2+2 != Maths

September 17, 2011

Update: iPad Gaming in Math and Science

Filed under: classroom — Numbat @ 17:45
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Hi All,

a few weeks ago I was really excited about this lesson I’d prepared for my Year 7 ICT class.

As the early indicators showed, the kids were even more excited about the class than I anticipated, perhaps too excited.  During the experiments they were far more interested in the “procedure” than the “recording” and while many of them obtained some excellent data, getting that data out of them in a usable format was quite difficult.

Still, the whole thing was a huge success both with the students and for myself and I am already planning on improving it for next year.  I can also see how I can expand on this lesson for stats class in Maths by introducing an analysis and graphs of the results.

The first thing I need to do is to give the students more time. If there’s anything I’ve learned this year it’s that I am underestimating the amount of time students take to do things.  Even simple things like fill in a short survey take them a lot longer that I expect.

With that in mind, I offer the following data to anyone who’d like to analyse some real world, student collected data.  I asked the students to fill in a short survey I’d created before they did their own experiment so that I could collect some data for myself.  It was a rushed job, a last minute thought and I needed to do better.  Next year I will plan it and present it to the students better, perhaps even get them to assist with the preparation, so that the data might be more comprehensive.

If you use this data and find some conclusions please come back and share them with us here in the comments.

Cheers,
Chris.

The data file is in excel format and has notes for each of the columns on a separate sheet.  The data file can be downloaded here iPad Experimental Data

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August 18, 2011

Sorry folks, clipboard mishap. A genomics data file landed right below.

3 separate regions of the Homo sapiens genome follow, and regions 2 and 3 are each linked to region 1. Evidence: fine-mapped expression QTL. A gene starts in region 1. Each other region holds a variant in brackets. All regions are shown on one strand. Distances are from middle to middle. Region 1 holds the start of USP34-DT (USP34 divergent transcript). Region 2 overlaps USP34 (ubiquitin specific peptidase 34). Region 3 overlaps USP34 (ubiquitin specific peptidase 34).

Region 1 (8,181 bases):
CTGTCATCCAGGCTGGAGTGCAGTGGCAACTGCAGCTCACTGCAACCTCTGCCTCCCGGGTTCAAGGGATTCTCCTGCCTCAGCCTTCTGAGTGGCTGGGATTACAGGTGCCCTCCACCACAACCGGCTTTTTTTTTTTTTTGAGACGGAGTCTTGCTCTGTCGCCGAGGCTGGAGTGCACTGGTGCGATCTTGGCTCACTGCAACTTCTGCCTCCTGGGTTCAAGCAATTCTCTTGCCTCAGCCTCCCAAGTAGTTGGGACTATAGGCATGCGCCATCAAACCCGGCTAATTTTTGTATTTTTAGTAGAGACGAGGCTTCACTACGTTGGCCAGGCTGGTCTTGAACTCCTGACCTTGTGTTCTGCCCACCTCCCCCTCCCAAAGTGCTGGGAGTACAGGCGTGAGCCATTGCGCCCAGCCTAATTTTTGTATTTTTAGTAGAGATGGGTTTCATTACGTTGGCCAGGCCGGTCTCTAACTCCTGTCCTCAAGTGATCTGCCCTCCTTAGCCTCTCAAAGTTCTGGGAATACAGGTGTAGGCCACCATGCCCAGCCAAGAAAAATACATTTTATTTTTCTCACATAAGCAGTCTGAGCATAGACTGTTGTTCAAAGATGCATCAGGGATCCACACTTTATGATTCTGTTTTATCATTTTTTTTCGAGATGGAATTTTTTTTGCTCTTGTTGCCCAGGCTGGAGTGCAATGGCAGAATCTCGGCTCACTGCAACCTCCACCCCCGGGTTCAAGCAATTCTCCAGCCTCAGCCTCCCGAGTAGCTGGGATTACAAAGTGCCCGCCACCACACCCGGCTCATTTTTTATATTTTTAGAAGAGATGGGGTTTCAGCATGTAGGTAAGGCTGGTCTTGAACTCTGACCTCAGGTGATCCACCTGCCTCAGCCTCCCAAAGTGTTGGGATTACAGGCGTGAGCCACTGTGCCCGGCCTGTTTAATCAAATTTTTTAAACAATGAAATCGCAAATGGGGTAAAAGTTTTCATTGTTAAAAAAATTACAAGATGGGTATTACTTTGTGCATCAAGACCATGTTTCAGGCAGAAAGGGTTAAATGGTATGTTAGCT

iPad Gaming in Math and Science

Filed under: classroom — Numbat @ 17:23
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I cannot remember ever being as thrilled by both the prospects and the response to one of my lessons.

The aim was to get students to explore different settings to assist in extending their iPad battery life.  Rather than giving them a simple research assignment, I thought why not get them to actually prove or disprove these methods, let’s conduct a (semi) scientific experiment.

So I tasked them to design an experiment. They were required to research a number of different theories on conserving battery life and pick one to investigate.  They were required to write a hypothesis and a method to test their theories, to design a data collection method, to perform the experiment and then write up a conclusion.

My ultimate aim is to collect as much of this data that I can and do some statistical analysis on the results.  This would certainly be relevant for an older Math classroom although I doubt I’ll be getting these students to do this further analysis.  (These are Year 7 students, 12/13 years old).

The response has been phenomenal. I had a hunch that the students would respond positively, but I never envisaged the response I received. During the class discussion stage, virtually every student participated and we developed the framework for our experimental method collaboratively.  Even students who wouldn’t normally participate were right in it, and one particular student who normally participates with completely random and irrelevant remarks was on track and contributing thoughtful comments.

Two students in particular, who have hardly done any work all year, were almost the first to be ready.  They had done their research and planned their experiment in record time, and were even enthusiastic when I sent them back (repeatedly) to flesh out the process for their experiment.  I don’t recall ever having to write notes to parents asking them to “allow” their child to complete their homework, but I have written a dozen or so of those so far.

This started as a bit of a crazy idea that I thought I would run with, but I’m already seeing how I can expand and extend it for future years.  I can see how it could be useful in both Science and Math class, and the results are certainly relevant for my IT classroom.

If you give this a try in your class please report back on how it works out for you.

Cheers,
Chris.

18 September:  there’s an update here which includes feedback and data from these sessions.

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